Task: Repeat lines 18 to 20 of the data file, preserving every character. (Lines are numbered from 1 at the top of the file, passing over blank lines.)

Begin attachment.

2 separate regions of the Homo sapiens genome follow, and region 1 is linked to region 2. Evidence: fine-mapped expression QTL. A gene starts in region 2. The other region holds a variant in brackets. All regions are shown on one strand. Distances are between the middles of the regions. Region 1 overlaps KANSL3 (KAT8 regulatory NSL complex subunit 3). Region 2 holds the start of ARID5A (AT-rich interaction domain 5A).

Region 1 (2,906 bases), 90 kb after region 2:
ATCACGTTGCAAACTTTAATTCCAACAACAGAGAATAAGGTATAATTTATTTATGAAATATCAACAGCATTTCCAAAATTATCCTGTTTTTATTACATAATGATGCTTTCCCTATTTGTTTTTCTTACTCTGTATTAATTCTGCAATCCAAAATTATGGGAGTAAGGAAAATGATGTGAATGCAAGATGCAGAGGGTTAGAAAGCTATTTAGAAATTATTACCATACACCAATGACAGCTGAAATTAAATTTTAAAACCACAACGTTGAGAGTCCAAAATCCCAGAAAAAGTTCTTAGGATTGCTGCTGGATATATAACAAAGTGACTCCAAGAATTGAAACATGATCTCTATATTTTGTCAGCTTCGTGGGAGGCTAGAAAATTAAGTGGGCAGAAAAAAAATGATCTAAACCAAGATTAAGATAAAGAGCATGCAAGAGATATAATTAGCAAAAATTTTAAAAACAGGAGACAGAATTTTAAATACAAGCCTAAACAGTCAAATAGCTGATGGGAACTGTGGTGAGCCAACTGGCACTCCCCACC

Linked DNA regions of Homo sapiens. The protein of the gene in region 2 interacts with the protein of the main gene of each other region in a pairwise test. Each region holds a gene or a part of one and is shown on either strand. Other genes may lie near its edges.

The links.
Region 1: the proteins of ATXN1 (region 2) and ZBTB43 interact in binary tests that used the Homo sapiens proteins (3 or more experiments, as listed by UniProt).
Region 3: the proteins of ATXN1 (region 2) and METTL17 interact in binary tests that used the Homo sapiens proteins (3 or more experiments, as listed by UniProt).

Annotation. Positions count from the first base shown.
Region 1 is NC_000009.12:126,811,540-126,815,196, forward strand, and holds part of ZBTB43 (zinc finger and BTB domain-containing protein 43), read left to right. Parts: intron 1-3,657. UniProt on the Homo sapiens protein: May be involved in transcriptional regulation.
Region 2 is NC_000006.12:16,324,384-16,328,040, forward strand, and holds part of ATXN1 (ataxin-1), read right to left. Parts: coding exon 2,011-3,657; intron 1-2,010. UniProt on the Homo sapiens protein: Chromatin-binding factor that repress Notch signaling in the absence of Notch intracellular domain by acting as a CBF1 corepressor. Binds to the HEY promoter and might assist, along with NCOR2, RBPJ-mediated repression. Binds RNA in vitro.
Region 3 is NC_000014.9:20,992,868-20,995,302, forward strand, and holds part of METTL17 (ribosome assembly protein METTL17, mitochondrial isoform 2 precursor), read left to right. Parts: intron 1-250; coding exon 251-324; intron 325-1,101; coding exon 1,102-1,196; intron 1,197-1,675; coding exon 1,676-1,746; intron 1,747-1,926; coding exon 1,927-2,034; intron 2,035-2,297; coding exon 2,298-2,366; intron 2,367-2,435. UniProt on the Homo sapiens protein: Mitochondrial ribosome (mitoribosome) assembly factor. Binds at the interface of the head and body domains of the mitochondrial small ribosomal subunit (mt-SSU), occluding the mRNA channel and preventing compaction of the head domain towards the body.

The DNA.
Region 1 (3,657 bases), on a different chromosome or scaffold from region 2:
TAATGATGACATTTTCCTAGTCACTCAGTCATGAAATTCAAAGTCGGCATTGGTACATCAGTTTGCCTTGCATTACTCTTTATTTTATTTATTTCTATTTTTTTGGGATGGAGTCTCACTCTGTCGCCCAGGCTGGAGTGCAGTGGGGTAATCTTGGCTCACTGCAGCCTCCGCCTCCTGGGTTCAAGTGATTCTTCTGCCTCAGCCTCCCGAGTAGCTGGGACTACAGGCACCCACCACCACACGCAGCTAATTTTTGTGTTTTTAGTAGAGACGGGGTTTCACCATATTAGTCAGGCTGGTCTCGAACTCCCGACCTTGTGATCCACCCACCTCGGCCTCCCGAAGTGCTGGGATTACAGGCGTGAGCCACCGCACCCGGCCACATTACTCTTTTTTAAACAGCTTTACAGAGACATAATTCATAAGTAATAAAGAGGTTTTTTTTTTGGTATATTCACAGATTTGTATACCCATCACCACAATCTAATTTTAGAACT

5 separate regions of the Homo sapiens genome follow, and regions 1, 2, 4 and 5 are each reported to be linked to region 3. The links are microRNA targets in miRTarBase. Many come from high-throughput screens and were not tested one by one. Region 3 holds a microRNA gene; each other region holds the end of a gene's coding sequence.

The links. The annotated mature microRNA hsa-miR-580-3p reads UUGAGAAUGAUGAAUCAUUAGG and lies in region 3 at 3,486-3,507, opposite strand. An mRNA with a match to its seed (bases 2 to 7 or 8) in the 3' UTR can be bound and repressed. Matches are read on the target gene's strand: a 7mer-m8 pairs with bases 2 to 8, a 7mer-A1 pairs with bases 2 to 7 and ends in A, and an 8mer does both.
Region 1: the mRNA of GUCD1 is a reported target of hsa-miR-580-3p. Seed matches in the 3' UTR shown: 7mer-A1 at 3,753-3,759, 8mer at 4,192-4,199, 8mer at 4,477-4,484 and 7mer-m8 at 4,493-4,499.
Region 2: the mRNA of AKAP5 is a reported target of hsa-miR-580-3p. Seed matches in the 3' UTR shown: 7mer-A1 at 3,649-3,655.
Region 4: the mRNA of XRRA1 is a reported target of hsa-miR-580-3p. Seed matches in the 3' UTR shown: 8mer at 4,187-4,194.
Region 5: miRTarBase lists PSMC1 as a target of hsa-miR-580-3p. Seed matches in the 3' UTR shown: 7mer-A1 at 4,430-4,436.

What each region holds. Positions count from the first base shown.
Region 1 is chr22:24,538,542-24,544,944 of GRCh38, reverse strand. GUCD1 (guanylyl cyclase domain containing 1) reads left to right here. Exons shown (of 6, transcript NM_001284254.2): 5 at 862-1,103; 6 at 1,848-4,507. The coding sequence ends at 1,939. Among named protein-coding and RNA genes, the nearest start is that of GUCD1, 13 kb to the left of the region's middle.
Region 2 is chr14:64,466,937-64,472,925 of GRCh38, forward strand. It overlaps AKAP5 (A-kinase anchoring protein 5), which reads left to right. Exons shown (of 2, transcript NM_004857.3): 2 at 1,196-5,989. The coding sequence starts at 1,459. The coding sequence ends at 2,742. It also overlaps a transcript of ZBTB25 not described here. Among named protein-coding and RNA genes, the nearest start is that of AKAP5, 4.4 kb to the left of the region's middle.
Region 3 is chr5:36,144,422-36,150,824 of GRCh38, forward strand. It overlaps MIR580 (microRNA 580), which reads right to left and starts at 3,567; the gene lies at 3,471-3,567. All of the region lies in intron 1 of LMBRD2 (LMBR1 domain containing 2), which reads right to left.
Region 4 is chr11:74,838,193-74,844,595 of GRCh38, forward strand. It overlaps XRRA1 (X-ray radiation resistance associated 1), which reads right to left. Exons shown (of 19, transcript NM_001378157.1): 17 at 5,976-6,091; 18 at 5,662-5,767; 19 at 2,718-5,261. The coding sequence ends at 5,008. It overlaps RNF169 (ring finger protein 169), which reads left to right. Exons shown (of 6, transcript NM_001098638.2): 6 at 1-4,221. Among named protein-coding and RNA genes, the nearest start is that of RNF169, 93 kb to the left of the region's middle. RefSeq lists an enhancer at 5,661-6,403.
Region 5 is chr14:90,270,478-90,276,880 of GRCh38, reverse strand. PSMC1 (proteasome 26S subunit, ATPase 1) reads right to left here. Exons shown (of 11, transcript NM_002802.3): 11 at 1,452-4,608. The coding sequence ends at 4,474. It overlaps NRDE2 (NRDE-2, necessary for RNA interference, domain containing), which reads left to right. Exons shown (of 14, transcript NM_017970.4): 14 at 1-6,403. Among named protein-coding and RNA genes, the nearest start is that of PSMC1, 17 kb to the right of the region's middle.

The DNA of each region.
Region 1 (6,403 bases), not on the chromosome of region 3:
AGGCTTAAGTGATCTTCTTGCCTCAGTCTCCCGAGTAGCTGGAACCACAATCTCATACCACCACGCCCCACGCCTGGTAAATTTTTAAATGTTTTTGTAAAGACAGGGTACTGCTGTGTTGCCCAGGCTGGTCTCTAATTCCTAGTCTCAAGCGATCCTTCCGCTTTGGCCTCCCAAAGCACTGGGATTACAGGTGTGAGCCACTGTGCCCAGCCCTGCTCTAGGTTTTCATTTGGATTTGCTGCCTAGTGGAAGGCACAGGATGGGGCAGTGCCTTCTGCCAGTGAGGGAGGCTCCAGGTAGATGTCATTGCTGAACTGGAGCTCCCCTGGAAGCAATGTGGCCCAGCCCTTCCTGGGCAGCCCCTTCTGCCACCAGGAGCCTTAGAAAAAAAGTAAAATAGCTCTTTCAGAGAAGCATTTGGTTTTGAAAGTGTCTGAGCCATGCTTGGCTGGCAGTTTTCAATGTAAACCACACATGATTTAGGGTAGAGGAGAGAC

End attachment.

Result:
Region 2: the mRNA of AKAP5 is a reported target of hsa-miR-580-3p. Seed matches in the 3' UTR shown: 7mer-A1 at 3,649-3,655.
Region 4: the mRNA of XRRA1 is a reported target of hsa-miR-580-3p. Seed matches in the 3' UTR shown: 8mer at 4,187-4,194.
Region 5: miRTarBase lists PSMC1 as a target of hsa-miR-580-3p. Seed matches in the 3' UTR shown: 7mer-A1 at 4,430-4,436.